Are you wondering, "How are blueberries grown?" If you need facts about blueberry plant care, read on. Blueberries are delicious and contain many healthful vitamins and antioxidants, making them a tasty and beneficial addition to any home garden. They can be tricky to grow, however, depending on the traits of the garden soil where you live. If your soil isn't suitable, blueberries also make terrific container plants.
General Blueberry Growing Tips
For the best chance at success with growing blueberries, buy your plants already started from a nursery or garden center. Since they don't begin to fruit for at least three years, this will also save time and provide you with a blueberry crop much sooner.
Blueberry bushes are extremely fussy about the soil they're planted in. To find out if you have suitable garden soil, take a sample to your local nursery and have them test it for pH and acidity levels. If your soil isn't quite up to snuff, there are a couple of ways to remedy this situation.
- pH Levels - The optimum pH level to grow blueberries in is 4.5. If your soil is higher than that, you'll want to add granular sulfur to lower the pH level. Follow the directions on the product packaging to calculate the amount needed for your growing space, and work the sulfur into the soil at least 6" deep.
- Organic Matter - Actively decomposing compost in the soil is another necessity for successful
blueberry planting. Add your own compost, grass clippings, leaves, or manure to the soil and mix it in well. You should end up with a soil mix that is at least 5% organic matter.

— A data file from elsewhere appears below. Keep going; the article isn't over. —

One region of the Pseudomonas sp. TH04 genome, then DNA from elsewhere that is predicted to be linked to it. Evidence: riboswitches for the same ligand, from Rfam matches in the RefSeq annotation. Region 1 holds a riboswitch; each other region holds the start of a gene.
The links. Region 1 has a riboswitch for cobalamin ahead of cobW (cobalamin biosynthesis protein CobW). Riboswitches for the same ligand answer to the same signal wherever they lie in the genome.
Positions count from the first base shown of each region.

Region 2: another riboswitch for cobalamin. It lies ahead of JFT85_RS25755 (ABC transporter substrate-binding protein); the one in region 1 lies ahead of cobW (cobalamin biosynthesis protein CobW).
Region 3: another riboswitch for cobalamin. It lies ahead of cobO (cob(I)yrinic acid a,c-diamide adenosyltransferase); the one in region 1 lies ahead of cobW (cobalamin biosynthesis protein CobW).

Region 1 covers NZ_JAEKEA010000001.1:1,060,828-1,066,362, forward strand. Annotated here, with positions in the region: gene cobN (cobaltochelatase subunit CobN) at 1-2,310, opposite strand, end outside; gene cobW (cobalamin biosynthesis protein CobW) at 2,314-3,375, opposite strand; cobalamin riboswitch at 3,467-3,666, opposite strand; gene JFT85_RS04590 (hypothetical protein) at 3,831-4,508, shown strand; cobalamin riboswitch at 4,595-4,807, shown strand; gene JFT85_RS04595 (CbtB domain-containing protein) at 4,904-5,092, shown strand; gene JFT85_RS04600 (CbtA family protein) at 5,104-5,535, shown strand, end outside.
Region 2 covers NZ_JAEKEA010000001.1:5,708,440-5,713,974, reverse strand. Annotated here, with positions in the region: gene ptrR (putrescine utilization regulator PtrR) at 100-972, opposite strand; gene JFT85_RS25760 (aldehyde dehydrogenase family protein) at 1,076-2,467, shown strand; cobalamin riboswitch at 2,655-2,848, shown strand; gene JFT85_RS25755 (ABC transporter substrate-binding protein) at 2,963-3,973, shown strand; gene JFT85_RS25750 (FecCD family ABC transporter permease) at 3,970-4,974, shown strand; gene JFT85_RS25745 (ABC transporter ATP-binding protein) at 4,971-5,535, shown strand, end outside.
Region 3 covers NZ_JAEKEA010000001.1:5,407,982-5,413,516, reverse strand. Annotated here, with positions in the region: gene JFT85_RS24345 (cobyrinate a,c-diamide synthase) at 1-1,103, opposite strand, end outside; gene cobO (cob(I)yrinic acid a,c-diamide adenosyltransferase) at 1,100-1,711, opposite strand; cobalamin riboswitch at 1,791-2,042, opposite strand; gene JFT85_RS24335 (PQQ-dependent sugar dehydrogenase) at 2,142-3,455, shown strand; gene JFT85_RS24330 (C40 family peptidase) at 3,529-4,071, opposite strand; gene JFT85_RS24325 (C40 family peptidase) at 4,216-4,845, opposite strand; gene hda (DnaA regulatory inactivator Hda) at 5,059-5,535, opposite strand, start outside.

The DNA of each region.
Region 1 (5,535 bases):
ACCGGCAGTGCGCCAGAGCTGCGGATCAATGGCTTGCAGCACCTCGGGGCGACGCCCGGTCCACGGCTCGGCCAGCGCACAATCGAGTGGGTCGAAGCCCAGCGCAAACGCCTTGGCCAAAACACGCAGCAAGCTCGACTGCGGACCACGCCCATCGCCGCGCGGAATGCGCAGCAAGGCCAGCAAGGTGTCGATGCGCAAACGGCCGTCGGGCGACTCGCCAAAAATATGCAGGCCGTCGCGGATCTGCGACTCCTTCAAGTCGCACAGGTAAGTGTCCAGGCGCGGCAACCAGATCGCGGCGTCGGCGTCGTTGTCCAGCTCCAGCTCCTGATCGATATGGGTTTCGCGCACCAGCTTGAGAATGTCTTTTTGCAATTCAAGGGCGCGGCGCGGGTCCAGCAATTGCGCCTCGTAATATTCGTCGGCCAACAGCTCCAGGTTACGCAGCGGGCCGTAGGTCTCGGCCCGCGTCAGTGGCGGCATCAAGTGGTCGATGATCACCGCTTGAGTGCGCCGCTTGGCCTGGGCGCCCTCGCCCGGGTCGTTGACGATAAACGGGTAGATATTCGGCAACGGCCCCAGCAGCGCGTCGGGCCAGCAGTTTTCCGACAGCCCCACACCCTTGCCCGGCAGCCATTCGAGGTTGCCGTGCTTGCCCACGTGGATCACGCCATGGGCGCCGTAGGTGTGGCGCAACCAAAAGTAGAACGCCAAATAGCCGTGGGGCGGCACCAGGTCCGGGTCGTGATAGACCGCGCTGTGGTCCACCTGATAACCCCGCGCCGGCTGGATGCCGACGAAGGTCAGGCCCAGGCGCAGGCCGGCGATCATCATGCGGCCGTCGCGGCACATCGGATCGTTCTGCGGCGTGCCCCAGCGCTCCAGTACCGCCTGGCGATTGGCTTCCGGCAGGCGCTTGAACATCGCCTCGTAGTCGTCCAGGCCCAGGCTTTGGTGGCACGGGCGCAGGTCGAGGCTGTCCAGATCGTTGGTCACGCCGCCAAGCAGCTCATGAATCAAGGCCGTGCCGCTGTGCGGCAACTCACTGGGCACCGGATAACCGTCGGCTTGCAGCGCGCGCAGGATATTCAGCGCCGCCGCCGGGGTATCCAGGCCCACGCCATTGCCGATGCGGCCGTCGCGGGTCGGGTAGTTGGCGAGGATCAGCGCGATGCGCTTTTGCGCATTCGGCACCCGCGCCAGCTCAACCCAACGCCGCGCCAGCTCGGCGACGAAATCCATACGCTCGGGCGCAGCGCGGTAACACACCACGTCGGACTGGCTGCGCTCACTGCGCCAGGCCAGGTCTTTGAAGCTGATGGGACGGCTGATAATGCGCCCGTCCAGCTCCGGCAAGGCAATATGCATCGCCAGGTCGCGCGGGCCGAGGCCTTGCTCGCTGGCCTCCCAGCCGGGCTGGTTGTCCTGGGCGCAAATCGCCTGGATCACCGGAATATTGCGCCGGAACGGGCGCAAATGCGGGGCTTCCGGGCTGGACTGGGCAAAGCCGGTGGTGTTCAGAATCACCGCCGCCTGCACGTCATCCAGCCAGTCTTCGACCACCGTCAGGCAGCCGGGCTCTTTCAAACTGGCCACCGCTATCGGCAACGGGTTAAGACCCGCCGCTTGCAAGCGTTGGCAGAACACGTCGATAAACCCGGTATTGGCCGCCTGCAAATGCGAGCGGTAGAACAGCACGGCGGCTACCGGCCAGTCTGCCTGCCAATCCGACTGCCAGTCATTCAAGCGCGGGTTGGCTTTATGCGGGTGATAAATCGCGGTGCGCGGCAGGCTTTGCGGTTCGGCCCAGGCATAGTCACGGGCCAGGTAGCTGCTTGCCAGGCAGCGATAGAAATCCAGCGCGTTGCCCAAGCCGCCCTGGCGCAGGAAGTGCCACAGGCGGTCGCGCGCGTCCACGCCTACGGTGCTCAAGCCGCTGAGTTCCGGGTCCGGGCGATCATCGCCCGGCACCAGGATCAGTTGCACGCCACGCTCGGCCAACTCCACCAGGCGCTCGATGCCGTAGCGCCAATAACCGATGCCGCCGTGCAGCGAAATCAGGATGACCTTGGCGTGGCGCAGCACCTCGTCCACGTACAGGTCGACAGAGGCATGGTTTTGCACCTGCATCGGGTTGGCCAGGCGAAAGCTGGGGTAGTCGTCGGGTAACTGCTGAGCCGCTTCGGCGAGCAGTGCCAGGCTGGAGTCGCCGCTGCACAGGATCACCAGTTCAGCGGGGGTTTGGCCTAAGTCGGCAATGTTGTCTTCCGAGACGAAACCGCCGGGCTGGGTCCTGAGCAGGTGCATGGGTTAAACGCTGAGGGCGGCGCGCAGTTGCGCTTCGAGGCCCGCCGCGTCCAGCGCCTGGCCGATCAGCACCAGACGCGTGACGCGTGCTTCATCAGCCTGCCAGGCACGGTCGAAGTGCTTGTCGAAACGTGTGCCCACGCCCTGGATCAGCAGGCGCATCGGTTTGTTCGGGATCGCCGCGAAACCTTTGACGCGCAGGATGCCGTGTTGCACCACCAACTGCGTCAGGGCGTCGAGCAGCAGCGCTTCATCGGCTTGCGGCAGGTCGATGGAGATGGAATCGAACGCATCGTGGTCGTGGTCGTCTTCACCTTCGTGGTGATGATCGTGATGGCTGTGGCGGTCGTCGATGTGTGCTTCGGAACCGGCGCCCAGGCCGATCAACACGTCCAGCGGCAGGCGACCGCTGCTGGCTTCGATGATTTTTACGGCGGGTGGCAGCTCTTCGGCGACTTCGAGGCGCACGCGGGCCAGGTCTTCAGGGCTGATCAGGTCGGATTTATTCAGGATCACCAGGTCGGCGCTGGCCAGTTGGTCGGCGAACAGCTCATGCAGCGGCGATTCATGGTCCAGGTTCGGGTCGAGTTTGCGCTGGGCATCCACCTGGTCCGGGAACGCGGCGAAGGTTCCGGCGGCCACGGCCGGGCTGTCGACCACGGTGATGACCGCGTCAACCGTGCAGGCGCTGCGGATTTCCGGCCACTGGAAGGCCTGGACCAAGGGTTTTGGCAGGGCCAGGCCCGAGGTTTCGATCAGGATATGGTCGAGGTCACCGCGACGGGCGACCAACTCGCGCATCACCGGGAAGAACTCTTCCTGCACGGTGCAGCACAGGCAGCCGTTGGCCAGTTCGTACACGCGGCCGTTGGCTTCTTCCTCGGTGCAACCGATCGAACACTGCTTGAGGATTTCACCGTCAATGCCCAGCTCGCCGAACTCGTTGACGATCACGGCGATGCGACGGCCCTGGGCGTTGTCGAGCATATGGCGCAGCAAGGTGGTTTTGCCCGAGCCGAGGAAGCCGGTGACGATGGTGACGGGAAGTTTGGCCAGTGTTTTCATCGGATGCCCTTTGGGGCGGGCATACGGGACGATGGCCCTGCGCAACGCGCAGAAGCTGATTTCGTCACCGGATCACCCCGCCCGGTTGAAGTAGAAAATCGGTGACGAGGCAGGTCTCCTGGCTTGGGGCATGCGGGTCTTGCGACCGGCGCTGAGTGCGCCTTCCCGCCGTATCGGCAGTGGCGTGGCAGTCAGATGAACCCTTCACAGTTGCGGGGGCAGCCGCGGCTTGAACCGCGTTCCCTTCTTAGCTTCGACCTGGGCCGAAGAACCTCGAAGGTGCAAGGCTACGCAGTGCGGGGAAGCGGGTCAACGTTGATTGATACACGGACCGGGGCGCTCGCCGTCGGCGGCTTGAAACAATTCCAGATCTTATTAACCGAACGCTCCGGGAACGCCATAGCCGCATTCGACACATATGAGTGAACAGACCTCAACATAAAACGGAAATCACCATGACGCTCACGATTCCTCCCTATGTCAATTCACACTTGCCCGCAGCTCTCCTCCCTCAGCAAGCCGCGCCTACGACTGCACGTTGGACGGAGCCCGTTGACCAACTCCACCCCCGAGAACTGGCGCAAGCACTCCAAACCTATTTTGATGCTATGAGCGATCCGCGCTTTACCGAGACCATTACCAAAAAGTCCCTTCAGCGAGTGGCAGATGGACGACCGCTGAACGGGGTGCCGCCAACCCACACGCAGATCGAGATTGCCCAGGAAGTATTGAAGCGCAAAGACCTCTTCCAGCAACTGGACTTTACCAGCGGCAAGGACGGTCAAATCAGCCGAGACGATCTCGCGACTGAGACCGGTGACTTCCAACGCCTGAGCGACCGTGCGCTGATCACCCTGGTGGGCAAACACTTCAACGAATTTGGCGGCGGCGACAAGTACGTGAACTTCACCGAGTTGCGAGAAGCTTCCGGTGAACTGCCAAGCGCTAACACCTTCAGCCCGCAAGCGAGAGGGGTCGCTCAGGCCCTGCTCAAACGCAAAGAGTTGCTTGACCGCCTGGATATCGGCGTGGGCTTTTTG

Some other things to consider when growing and planting blueberries are:
- Sunshine - Blueberries thrive best in full sunlight.
- Watering - A consistent supply of water is best for blueberries, with optimal levels of 2" per week of water. Choose a well-drained soil to avoid water pooling at the base of the plant.
- Fertilizers and Compost - Continue adding compost or organic matter as needed when growing blueberry bushes. An ammonium sulfate fertilizer may also be used twice a year. Again, use the package directions as your guide to fertilizer use.
- Mulch - A thick layer of mulch will help deter weeds and hold moisture for your blueberry bushes. Add more as required to keep mulch at a depth of about 4".
- Pruning - You won't have to prune your blueberry bush at all for the first four years of its life. After that, remove any dead branches or stalks, and trim back any shoots that are very tall on the blueberry plants. When branches are overloaded with fruiting buds, the resulting berries can be small and bitter. To avoid this, prune the shoots so that they don't have more than five or six buds each. As the bushes spread and grow, you can thin them out and replant the newer shoots.
Growing Blueberries in Containers
If your soil conditions aren't right for blueberry plants but you still want to add them to your garden, you can grow blueberries in plant containers with great success. The process is simple, too. Here's how:
- Containers - Your containers should be big enough to contain the root system of the bush, and provide some room to grow. For smaller bushes, a 2 gallon container will be fine; for larger plants, upgrade to a much larger container.
- Soil - A mixture of high-acid potting soil and peat moss is a good start for blueberry plants. Add a bit of granular sulfur and organic compost to the mix, and you're ready to start planting blueberry bushes.
- Planting - Fill the container with a layer of packed soil mixture. Add your blueberry bush and continue adding the soil until the pot is full. Make sure the entire root system is covered.
- Watering - Check your plants often to make sure the soil hasn't dried out, and water as needed.
- Fertilizer - You can add ammonium sulfate fertilizer in very small amounts once or twice during the growing season.
Place your potted blueberry bushes in a sunny location, or move them around in your garden to maximize sun exposure. Prune them as directed above, and add compost as needed. Good luck growing blueberries!